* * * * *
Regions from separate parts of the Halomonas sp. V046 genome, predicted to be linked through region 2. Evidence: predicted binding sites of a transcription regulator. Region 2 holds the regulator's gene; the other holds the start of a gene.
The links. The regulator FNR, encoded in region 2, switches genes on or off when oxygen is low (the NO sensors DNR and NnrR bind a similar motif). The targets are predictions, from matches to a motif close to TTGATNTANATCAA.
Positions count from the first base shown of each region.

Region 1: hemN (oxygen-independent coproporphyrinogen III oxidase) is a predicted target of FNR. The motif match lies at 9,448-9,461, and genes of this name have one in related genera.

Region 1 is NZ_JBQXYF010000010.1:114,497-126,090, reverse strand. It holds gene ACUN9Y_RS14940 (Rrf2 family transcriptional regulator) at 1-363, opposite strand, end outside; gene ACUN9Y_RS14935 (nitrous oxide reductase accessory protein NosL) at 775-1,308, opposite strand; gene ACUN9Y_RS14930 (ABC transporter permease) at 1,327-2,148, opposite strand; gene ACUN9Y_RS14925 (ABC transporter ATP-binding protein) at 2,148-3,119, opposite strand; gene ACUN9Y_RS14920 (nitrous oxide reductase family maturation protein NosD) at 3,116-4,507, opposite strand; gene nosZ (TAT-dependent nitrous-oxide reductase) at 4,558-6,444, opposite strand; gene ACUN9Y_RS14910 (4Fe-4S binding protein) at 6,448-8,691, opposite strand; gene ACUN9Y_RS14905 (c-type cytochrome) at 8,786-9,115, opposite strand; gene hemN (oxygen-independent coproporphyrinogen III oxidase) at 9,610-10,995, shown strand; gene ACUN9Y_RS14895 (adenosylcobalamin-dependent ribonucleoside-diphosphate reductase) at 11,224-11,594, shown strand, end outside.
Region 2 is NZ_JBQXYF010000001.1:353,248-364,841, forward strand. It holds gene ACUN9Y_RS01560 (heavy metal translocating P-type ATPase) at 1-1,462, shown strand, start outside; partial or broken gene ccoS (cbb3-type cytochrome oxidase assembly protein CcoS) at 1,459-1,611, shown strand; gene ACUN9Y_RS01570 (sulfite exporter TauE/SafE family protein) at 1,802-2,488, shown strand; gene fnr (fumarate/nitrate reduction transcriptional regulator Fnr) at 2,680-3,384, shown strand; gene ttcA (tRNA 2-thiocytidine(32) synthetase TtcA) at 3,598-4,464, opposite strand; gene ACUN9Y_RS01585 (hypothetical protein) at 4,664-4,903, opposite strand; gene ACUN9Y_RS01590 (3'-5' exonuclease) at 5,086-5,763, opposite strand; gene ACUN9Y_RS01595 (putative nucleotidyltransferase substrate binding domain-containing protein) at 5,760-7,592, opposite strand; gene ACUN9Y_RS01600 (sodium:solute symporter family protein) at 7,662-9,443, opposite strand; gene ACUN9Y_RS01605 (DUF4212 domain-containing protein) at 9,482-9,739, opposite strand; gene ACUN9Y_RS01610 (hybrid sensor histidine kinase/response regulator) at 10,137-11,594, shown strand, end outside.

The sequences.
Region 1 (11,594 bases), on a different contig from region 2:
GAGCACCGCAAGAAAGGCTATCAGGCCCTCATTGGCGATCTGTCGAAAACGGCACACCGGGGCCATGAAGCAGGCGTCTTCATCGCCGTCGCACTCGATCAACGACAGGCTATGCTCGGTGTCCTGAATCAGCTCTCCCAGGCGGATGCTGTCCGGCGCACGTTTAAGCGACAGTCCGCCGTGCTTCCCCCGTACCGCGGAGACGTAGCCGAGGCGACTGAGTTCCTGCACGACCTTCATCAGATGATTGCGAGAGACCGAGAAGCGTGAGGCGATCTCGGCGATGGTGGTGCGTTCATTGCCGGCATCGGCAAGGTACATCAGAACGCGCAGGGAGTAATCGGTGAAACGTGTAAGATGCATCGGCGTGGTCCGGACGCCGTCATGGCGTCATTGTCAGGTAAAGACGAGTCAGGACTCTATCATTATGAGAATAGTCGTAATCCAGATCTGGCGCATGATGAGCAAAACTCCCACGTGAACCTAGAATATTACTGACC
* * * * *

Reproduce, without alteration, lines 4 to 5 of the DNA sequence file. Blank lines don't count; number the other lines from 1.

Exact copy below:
Region 1: hemN (oxygen-independent coproporphyrinogen III oxidase) is a predicted target of FNR. The motif match lies at 9,448-9,461, and genes of this name have one in related genera.

Region 1 is NZ_JBQXYF010000010.1:114,497-126,090, reverse strand. It holds gene ACUN9Y_RS14940 (Rrf2 family transcriptional regulator) at 1-363, opposite strand, end outside; gene ACUN9Y_RS14935 (nitrous oxide reductase accessory protein NosL) at 775-1,308, opposite strand; gene ACUN9Y_RS14930 (ABC transporter permease) at 1,327-2,148, opposite strand; gene ACUN9Y_RS14925 (ABC transporter ATP-binding protein) at 2,148-3,119, opposite strand; gene ACUN9Y_RS14920 (nitrous oxide reductase family maturation protein NosD) at 3,116-4,507, opposite strand; gene nosZ (TAT-dependent nitrous-oxide reductase) at 4,558-6,444, opposite strand; gene ACUN9Y_RS14910 (4Fe-4S binding protein) at 6,448-8,691, opposite strand; gene ACUN9Y_RS14905 (c-type cytochrome) at 8,786-9,115, opposite strand; gene hemN (oxygen-independent coproporphyrinogen III oxidase) at 9,610-10,995, shown strand; gene ACUN9Y_RS14895 (adenosylcobalamin-dependent ribonucleoside-diphosphate reductase) at 11,224-11,594, shown strand, end outside.